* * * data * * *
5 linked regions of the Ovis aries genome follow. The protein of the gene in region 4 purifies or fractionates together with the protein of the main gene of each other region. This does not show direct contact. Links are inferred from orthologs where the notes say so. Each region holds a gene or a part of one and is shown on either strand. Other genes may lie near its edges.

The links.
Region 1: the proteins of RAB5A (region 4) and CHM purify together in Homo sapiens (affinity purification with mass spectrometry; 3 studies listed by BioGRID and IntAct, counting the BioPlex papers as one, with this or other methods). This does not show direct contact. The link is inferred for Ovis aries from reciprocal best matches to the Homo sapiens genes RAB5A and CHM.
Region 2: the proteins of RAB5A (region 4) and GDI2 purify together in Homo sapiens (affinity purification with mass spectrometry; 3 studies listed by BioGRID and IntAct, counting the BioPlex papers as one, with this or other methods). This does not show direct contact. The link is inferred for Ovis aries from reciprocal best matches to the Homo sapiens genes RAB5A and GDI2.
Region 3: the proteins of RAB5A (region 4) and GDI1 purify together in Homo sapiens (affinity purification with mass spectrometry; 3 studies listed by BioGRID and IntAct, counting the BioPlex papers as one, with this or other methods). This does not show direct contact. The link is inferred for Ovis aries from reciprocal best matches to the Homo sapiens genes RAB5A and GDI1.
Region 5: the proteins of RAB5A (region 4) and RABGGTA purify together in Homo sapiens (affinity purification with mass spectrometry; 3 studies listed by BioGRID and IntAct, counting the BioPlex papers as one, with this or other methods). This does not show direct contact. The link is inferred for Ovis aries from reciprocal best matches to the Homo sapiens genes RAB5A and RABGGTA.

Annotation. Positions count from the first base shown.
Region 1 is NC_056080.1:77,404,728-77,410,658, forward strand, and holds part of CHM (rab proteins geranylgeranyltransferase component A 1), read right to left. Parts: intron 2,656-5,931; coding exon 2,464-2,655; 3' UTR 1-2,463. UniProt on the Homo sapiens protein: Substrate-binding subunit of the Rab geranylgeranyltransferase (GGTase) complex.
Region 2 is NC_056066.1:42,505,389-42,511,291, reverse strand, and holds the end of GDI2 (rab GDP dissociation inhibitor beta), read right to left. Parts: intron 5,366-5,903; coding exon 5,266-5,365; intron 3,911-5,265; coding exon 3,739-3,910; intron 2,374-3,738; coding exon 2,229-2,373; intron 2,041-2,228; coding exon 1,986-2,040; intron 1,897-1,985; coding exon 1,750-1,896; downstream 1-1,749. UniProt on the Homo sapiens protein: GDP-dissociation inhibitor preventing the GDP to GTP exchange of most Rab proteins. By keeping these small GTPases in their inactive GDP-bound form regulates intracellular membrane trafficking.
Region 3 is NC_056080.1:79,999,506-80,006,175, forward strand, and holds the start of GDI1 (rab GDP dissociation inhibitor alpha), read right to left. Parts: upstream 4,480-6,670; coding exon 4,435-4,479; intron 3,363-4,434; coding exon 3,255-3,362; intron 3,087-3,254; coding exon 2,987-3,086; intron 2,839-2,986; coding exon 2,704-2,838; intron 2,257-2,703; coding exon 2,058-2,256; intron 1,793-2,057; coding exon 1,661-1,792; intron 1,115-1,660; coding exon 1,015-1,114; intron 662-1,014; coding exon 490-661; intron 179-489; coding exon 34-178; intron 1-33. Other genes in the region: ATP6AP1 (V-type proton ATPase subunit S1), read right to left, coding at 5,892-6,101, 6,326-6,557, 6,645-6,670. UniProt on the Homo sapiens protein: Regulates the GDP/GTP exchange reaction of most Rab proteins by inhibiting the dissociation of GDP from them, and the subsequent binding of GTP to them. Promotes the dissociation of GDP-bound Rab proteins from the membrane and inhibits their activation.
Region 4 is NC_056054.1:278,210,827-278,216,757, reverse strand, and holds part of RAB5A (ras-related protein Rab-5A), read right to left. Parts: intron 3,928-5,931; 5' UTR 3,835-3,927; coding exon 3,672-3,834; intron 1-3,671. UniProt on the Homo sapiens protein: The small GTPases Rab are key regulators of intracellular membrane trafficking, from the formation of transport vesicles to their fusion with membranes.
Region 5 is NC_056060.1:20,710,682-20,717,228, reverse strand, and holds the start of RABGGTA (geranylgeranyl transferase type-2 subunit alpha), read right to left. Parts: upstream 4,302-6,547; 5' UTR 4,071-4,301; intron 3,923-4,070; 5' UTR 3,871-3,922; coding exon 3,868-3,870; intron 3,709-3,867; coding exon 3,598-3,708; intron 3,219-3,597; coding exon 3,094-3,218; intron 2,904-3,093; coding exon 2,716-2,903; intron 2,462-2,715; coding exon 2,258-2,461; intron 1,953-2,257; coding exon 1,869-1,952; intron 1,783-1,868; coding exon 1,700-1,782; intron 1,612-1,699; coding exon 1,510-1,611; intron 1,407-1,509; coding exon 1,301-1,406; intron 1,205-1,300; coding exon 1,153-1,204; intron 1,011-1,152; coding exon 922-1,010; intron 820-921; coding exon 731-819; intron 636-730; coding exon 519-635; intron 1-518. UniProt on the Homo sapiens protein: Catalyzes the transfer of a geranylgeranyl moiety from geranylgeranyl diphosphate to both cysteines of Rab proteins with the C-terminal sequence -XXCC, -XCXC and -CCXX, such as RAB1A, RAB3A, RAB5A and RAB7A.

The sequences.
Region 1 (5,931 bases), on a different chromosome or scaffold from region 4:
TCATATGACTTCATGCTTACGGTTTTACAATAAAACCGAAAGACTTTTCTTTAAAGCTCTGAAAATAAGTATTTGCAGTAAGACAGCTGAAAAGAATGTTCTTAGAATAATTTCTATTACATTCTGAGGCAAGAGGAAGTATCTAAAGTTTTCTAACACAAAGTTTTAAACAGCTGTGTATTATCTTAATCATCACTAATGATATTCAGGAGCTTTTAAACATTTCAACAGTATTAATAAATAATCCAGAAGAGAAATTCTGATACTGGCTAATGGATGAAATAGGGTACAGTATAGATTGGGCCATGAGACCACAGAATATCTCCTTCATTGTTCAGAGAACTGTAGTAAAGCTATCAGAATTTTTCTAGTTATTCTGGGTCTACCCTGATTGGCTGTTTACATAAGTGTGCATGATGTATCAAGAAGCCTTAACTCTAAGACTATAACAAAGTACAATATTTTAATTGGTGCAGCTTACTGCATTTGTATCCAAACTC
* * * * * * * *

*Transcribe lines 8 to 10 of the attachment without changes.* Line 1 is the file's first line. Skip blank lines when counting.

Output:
Region 1 is NC_056080.1:77,404,728-77,410,658, forward strand, and holds part of CHM (rab proteins geranylgeranyltransferase component A 1), read right to left. Parts: intron 2,656-5,931; coding exon 2,464-2,655; 3' UTR 1-2,463. UniProt on the Homo sapiens protein: Substrate-binding subunit of the Rab geranylgeranyltransferase (GGTase) complex.
Region 2 is NC_056066.1:42,505,389-42,511,291, reverse strand, and holds the end of GDI2 (rab GDP dissociation inhibitor beta), read right to left. Parts: intron 5,366-5,903; coding exon 5,266-5,365; intron 3,911-5,265; coding exon 3,739-3,910; intron 2,374-3,738; coding exon 2,229-2,373; intron 2,041-2,228; coding exon 1,986-2,040; intron 1,897-1,985; coding exon 1,750-1,896; downstream 1-1,749. UniProt on the Homo sapiens protein: GDP-dissociation inhibitor preventing the GDP to GTP exchange of most Rab proteins. By keeping these small GTPases in their inactive GDP-bound form regulates intracellular membrane trafficking.
Region 3 is NC_056080.1:79,999,506-80,006,175, forward strand, and holds the start of GDI1 (rab GDP dissociation inhibitor alpha), read right to left. Parts: upstream 4,480-6,670; coding exon 4,435-4,479; intron 3,363-4,434; coding exon 3,255-3,362; intron 3,087-3,254; coding exon 2,987-3,086; intron 2,839-2,986; coding exon 2,704-2,838; intron 2,257-2,703; coding exon 2,058-2,256; intron 1,793-2,057; coding exon 1,661-1,792; intron 1,115-1,660; coding exon 1,015-1,114; intron 662-1,014; coding exon 490-661; intron 179-489; coding exon 34-178; intron 1-33. Other genes in the region: ATP6AP1 (V-type proton ATPase subunit S1), read right to left, coding at 5,892-6,101, 6,326-6,557, 6,645-6,670. UniProt on the Homo sapiens protein: Regulates the GDP/GTP exchange reaction of most Rab proteins by inhibiting the dissociation of GDP from them, and the subsequent binding of GTP to them. Promotes the dissociation of GDP-bound Rab proteins from the membrane and inhibits their activation.